Shatter City by Scott Westerfeld

I would like to thank Scholastic for an advance copy of this novel in exchange for a fair and honest review

Publisher – Scholastic

Published – Out Now

Price - £7.99 paperback

NB – there will be some spoilers for the plot of the first novel in the series – Imposters reviewed last week

Redemption. Risk. Revenge.

When the world sees Frey, they think they see her twin sister Rafi, Frey was raised to be Rafi’s double, and now she’s taken on the role without anyone else knowing.

Her goal now? To destroy the forces that created her.

So, in Imposters we met Frey the twin sister of Rafi and their father is the Trump-style ruler of a city named Shreve.  In a complicated political move to gain some access to metal for his industry he sends Frey disguised as Rafi to live with a rival family. Then their father revealed that his real plan to destroy the rivals but as he now feels Frey has betrayed him by falling in love with Col the son of his competitors, he sends his missiles for her too.  But Col and Frey escaped and after a series of adventures in the wilderness met the various rebel groups plotting to stop Shreve and they attacked the city unsuccessfully.  The story concluded with Rafi escaping and Frey taking her place under her father’s wing to save Col!

Yes, safe to say it was a journey!  I liked the premise and Frey’s character but found the book had descended into a lot of running around from location to location without really moving the plot.  The idea of Frey however now having to pretend to be Rafi suggested the next book would be different.  Unfortunately, this good idea lasts not very long at all and soon Col and Frey are back out of Shreve and again out with the rebels moving from various city states to try and work out how to stop Frey’s father and also find this time Rafi who it turns out has disappeared.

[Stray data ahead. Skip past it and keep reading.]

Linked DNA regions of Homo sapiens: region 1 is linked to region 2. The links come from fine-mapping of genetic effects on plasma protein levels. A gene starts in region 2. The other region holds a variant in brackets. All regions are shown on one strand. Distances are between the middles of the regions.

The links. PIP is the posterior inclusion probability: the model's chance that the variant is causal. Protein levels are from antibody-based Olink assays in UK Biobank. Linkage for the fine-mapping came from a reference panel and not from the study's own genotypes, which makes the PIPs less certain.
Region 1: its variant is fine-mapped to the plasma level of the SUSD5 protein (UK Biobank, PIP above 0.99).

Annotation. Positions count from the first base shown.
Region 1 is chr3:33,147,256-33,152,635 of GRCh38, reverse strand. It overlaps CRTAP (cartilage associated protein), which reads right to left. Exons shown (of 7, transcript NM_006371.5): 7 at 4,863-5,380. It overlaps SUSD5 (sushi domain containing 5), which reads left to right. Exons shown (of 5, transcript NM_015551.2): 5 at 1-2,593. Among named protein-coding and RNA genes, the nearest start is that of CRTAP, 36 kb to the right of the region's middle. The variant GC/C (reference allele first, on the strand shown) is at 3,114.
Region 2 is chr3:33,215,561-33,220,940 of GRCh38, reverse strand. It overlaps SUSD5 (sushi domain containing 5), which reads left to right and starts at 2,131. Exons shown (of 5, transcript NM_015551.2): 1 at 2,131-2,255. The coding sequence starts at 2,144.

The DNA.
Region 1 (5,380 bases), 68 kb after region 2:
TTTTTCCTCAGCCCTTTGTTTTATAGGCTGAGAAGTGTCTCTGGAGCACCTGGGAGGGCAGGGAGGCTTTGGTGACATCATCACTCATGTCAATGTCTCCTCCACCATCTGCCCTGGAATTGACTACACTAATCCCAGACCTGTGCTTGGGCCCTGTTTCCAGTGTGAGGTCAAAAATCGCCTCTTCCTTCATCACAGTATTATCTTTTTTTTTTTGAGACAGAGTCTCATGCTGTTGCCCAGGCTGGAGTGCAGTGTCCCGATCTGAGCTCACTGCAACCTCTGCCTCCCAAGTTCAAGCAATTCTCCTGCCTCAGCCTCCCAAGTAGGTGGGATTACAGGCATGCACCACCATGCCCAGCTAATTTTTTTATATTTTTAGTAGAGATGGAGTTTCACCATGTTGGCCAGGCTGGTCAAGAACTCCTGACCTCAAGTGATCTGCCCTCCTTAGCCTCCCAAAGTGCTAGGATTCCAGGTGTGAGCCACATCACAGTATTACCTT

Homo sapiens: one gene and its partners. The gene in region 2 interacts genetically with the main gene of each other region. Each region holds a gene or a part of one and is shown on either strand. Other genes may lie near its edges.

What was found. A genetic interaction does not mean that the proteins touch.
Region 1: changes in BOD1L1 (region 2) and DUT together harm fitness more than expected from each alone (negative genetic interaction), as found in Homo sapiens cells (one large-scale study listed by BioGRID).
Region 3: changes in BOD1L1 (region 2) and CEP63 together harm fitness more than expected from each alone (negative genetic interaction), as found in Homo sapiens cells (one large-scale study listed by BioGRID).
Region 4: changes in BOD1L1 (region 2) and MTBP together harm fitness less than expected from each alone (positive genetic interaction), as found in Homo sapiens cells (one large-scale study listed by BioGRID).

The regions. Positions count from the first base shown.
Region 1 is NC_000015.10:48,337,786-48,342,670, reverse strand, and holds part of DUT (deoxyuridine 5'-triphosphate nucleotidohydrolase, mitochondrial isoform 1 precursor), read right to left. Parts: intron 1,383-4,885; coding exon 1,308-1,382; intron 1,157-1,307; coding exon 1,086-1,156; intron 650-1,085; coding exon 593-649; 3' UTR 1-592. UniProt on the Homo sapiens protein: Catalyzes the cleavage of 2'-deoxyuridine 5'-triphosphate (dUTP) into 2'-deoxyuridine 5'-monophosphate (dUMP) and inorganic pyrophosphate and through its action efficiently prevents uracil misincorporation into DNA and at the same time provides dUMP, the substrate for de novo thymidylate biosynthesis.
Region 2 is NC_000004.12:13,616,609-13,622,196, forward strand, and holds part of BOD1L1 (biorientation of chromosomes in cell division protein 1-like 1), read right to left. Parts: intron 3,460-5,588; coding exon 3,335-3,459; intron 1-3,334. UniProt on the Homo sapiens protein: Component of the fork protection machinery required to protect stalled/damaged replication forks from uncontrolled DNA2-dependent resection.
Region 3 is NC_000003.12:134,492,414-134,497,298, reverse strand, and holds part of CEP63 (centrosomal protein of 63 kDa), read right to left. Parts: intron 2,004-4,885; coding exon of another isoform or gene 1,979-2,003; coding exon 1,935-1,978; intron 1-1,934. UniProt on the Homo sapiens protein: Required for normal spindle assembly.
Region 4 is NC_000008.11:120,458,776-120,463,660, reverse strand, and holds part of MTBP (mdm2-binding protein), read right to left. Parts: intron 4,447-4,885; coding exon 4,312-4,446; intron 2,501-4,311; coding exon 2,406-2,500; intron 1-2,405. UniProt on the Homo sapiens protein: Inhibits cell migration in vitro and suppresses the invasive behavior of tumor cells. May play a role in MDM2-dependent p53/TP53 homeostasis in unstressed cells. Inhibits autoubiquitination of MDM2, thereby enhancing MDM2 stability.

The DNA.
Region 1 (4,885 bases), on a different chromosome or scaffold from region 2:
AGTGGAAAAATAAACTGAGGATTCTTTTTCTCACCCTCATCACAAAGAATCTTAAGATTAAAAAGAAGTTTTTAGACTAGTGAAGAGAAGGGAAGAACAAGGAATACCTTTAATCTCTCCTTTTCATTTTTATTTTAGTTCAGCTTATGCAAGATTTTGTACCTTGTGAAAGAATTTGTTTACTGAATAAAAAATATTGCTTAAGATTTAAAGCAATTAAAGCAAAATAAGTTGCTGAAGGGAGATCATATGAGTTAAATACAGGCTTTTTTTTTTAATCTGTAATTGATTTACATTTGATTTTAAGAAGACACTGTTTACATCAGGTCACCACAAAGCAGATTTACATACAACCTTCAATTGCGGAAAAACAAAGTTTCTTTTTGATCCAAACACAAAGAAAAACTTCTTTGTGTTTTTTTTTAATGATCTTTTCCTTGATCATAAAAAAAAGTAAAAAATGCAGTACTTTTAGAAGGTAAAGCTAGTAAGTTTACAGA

While there are some very interesting ideas again in this novel. I loved the concept of a city where people have learnt to control their feelings with mood enhancing implants and there is a strange moment where someone who has suffered immense trauma very recently is revealed to be hiding it all under a guise of Calm and on top of this we discover many cities have their own AIs who have their own plans in motion.  I just strongly let we were treading water in what will eventually be a four-book series. The recipe of escape capture and escape wears very thin over four hundred pages and there was lots of running around but I really didn’t feel by the conclusion that anything had moved on.  Frey has not really developed as a character.  I never felt any real sense of jeopardy for her.

This feels overall a very standard YA and again I cannot help thinking about comparisons with books like the Hunger Games. Similar format – repetition of the first book but this lacks that growing emotional toil that Katniss had on her. For a thriller I should be getting sucked in and swept away in the story and sadly I feel the Imposters series has been found out – its competent but not a series I will be following closely again.